San Francisco Hopes Trump Fear Will Lead To Voting Rights For Illegal Immigrants In City

voting booth
June 9, 2016

The San Francisco Board of Supervisors is hoping that residents of the city who fear Donald Trump’s rhetoric and policy proposals will flock to the polls this November and support giving voting rights to illegal immigrants.

Eric Mar, a supervisor in the city, put forth a proposed charter amendment on Tuesday that would allow illegal immigrants who have kids that are 18 years or younger in the public school system the right to vote in local school board elections, Fox News reports.

Mar said he thinks that Donald Trump being on the ballot this November will drive Latinos who are "disgusted" by his politics to the polls on Election Day.

"With Donald Trump’s racist and anti-immigrant sentiments, there is a reaction from many of us who are disgusted by those politics," Mar said. "I think that’s going to ensure there is strong Latino turnout as well as other immigrant turnout."

The current ballot measure is the third such attempt to give voting rights to illegal immigrants in San Francisco.

In 2004, voters narrowly rejected an identical ballot measure by a 51 percent to 49 percent margin. In 2010, a second attempt was shot down by voters, 54 percent to 46 percent.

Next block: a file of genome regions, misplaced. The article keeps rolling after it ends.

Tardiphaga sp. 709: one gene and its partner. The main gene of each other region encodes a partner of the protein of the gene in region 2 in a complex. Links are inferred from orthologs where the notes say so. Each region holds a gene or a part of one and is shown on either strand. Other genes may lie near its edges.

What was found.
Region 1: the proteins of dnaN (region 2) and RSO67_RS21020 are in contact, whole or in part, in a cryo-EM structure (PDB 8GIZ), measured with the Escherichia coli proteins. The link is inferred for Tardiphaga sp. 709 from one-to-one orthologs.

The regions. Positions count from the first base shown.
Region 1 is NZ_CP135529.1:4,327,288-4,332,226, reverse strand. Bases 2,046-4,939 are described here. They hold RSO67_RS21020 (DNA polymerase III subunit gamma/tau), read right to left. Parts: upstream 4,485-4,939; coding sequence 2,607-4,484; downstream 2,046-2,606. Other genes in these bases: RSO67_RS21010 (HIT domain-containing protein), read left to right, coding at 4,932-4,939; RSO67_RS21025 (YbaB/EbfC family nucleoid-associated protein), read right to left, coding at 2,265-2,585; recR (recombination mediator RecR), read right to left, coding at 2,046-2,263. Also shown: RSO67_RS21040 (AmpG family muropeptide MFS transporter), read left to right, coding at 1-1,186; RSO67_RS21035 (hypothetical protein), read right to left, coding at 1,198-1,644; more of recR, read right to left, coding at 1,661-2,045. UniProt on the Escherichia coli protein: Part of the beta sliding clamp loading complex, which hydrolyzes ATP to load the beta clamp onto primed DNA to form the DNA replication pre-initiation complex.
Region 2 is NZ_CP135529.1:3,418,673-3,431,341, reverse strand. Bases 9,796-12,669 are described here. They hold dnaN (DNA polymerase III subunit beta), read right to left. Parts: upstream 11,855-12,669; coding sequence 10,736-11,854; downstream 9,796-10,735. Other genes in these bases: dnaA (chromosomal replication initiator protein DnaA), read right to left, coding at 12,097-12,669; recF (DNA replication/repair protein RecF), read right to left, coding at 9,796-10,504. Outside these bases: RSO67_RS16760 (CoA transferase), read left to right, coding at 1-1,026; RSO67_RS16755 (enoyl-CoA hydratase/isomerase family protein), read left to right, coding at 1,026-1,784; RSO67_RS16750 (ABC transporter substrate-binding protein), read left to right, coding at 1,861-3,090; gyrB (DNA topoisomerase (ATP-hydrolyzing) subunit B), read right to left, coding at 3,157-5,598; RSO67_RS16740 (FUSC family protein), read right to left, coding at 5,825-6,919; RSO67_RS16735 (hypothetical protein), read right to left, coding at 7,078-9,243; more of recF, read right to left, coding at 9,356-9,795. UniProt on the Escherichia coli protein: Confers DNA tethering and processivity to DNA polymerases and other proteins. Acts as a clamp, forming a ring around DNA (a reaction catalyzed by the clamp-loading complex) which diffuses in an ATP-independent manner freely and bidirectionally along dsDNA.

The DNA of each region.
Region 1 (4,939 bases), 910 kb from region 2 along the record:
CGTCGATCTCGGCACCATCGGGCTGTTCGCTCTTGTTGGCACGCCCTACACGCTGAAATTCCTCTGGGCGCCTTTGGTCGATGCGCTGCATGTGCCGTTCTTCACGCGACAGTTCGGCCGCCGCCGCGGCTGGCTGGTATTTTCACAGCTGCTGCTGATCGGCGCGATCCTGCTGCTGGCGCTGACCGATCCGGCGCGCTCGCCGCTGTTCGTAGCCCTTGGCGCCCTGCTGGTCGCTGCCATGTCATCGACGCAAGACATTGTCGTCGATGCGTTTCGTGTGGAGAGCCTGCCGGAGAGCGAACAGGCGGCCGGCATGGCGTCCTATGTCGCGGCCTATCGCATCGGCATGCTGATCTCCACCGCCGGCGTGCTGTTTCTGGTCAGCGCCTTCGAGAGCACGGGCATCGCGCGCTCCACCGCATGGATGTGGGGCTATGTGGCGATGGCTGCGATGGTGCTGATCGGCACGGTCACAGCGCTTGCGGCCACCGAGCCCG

David Chiu, a California assembly member who introduced the 2004 measure to give illegal immigrants the right to vote, says that residents of the city must come together and stand up against Trump.

"With the anti-immigrant rhetoric from Donald Trump, it is more important than ever that we come together as San Franciscans to stand up for our immigrant communities and support their civic engagement," Chiu said in a statement.

Hans von Spakovsky, a senior legal fellow at the Heritage Foundation, believes that it’s wrong to give voting rights to individuals who have not made a commitment to the U.S. Constitution by becoming citizens.

"It is wrong to extend the vote to individuals who have not entered the American social compact or made a commitment to our Constitution, our law, and our cultural and political heritage by becoming citizens," von Spakovsky told Fox News. "It is even worse to extend the franchise to illegal aliens whose very first act is to violate our laws; that encourages contempt for the law."

Marr staffers confirmed that the measure will go before the rules committee within weeks and then could be presented to the board of supervisors. If the board approves the measure, it will appear on the ballot this November.